Inc.com columnist Alison Green answers questions about workplace and management issues--everything from how to deal with a micromanaging boss to how to talk to someone on your team about body odor.

A reader asks:

Almost two months ago, I applied and interviewed for a position with a company I have a real interest in working with. I did not get that job, as they said they needed someone with more experience for that niche role, but they instead considered my application for another position that opened up that they thought I might be a better fit for, and I agreed too. So I interviewed for that position, only to find out that they ended up taking someone with "more experience." They are now asking me to interview this time for a third position that is available.

I appreciate the fact they think I might fit into their company culture, but I am starting to feel like I am getting the run-around. I don't want to be ungrateful or picky and I am still interested in the company, but this will be the fifth time in two months that I am going in for an interview and for the third role. It's also a role that I am not as excited about as the other two that I didn't get. I'm a little tired of being told I would be a "great fit" and then getting passed around from each department.

Given that it's a role that I am less thrilled about and that they keep bringing me in but not hiring me, do you think this is a reflection on the company? Or on me? It's a very niche industry that I have worked in a long time already, and yes, I know it's a competitive market overall out there, but twice now I've been declined and passed over. If the third time's a charm and I get this position, should I take it at this point and hope the position works out? And if I don't get it, should I just cut my losses and forget about them in case they come knocking a fourth time? They have been prompt in getting back to me all these times, which I have been impressed with, but is this unusual to be passed on like this over and over? I have been out of work for two months and don't know, by the way the company is running things, if I should keep looking when and if they do hire me, or take it since I need a job ASAP.

Green responds:

Employers don't do this for fun. If they're inviting you to interview, it's because they think you're a serious contender.

But serious contender doesn't mean you'll definitely get the position, and they're not at fault for that.

So no, there's nothing wrong with what they're doing here, and it doesn't indicate that they're flaky or disorganized. Take what they're saying at face value: They think you're a good candidate and they have several roles that you could be a good fit for, but for each, they're interviewing multiple candidates, and each time they're considering you as part of that broader pool, which means that you might not end up getting an offer. And they probably assume that if you're not interested in continuing to explore a possible fit with them, you'll decline to throw your hat in the ring for these positions. Since you're not, they assume you're willing to be a candidate, which is a reasonable assumption on their end.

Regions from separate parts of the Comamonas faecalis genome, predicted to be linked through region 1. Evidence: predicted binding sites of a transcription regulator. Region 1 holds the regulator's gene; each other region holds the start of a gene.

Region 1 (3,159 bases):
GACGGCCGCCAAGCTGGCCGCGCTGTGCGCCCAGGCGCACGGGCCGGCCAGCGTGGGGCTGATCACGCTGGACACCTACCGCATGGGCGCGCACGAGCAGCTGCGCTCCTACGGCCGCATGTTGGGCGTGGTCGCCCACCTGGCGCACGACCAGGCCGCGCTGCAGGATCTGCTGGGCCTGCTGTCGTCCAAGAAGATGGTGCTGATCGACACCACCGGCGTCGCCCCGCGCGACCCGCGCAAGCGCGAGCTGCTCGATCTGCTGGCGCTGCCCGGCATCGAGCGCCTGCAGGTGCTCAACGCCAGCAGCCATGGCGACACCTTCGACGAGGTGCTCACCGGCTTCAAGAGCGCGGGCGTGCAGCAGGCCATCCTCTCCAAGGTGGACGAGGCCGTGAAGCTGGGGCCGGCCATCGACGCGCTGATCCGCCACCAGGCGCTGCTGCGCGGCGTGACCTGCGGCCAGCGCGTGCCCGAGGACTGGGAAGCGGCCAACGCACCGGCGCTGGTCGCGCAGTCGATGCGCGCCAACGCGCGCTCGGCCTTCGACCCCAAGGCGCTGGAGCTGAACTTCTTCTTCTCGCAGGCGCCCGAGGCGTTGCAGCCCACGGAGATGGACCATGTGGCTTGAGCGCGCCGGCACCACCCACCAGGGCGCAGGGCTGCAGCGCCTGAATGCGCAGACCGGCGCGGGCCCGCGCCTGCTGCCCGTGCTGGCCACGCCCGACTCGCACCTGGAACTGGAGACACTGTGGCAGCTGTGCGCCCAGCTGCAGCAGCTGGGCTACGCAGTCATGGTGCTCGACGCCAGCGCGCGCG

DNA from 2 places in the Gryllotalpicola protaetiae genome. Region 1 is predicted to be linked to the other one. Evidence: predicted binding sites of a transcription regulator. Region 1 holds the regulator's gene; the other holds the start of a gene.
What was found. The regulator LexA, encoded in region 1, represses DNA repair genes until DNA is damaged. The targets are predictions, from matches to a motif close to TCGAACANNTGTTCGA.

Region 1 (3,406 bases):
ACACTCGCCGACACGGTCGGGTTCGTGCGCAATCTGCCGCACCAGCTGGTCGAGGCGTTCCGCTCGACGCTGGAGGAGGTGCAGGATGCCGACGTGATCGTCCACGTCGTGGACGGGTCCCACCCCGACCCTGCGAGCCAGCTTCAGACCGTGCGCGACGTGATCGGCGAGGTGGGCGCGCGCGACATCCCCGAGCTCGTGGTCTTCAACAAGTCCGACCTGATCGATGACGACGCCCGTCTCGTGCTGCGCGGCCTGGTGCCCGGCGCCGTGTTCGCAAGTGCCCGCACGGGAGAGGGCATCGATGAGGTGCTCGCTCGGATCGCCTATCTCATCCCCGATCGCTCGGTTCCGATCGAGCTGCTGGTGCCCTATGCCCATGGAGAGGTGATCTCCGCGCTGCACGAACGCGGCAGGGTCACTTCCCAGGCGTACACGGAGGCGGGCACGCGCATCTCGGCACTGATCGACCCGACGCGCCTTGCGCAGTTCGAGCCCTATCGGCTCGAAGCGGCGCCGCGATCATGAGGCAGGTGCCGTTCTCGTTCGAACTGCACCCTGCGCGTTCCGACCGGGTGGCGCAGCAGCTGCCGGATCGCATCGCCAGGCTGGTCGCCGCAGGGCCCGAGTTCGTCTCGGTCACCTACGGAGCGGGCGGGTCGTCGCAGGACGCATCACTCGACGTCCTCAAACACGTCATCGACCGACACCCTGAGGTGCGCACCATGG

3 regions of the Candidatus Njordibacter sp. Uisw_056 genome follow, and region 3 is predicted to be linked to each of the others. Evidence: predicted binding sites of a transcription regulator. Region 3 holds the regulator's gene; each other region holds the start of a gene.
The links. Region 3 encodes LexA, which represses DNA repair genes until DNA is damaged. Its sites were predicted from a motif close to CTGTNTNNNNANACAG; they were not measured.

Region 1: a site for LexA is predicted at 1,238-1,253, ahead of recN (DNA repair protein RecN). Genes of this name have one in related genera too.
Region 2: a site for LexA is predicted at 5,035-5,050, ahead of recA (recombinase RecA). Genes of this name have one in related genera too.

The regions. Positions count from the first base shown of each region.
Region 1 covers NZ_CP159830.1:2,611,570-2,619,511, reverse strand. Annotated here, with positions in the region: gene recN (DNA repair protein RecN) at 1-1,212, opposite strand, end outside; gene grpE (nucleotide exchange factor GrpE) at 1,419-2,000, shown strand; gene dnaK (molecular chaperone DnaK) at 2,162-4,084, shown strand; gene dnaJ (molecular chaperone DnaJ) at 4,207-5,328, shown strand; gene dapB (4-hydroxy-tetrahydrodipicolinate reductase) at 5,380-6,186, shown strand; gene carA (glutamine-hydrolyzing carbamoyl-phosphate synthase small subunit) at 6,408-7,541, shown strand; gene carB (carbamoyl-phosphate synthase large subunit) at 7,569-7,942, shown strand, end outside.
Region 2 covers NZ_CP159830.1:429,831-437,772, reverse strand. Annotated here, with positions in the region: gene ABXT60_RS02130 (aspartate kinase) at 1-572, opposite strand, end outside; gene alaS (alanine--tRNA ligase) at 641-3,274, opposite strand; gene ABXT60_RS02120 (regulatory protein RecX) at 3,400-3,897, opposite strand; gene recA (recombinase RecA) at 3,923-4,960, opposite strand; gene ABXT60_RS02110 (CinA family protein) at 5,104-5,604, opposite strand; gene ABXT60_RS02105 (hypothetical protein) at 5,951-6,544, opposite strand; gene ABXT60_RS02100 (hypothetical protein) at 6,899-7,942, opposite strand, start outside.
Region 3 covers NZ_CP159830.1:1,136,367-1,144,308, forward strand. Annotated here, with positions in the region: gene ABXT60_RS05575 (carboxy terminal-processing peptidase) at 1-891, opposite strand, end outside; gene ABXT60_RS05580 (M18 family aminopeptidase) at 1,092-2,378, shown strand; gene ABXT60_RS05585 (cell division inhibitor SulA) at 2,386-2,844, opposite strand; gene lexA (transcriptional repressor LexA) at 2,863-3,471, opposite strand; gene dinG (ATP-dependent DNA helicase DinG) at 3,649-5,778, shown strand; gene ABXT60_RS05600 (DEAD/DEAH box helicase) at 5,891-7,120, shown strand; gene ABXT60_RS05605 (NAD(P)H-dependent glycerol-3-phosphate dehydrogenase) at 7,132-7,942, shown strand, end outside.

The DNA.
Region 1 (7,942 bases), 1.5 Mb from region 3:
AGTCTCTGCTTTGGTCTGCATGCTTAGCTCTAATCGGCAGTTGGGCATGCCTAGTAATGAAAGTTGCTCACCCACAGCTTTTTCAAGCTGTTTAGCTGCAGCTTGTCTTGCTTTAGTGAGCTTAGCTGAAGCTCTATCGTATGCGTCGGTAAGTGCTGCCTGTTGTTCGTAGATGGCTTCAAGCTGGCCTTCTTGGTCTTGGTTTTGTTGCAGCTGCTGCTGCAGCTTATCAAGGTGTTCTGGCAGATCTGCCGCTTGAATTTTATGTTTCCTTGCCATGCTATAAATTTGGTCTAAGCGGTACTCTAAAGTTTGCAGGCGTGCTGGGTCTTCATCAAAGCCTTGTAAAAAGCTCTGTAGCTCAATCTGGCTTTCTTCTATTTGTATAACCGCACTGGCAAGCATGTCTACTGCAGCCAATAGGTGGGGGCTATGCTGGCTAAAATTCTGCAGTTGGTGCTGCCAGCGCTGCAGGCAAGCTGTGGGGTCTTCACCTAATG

None of this is anything to be offended or frustrated by--it's actually something promising, because they like you enough to keep thinking of you for more spots than the original one you approached them about.

I think you're taking this a little personally when it's not personal. You sound like you feel like they're stringing you along, which is unlikely, and that they should know by now if they want to hire you for something or not. But hiring isn't binary like that; it's not always just a yes/no verdict on you. It's a question of who in a given candidate pool is the best person for a particular job--so you can end up with "no" even when everyone agrees that you'd be good at the job, simply because someone else in the pool is better.

And all they're offering is to keep you in that pool. They haven't promised more than that.

If you're tired of it, then by all means move on and decline to be considered again--but since you say you need a job ASAP, I think you'd be letting your emotions have too much say...and that you shouldn't walk away in frustration from a company that clearly finds you promising.

Want to submit a question of your own? Send it to alison@askamanager.org.

Published on: Jan 14, 2019
The opinions expressed here by Inc.com columnists are their own, not those of Inc.com.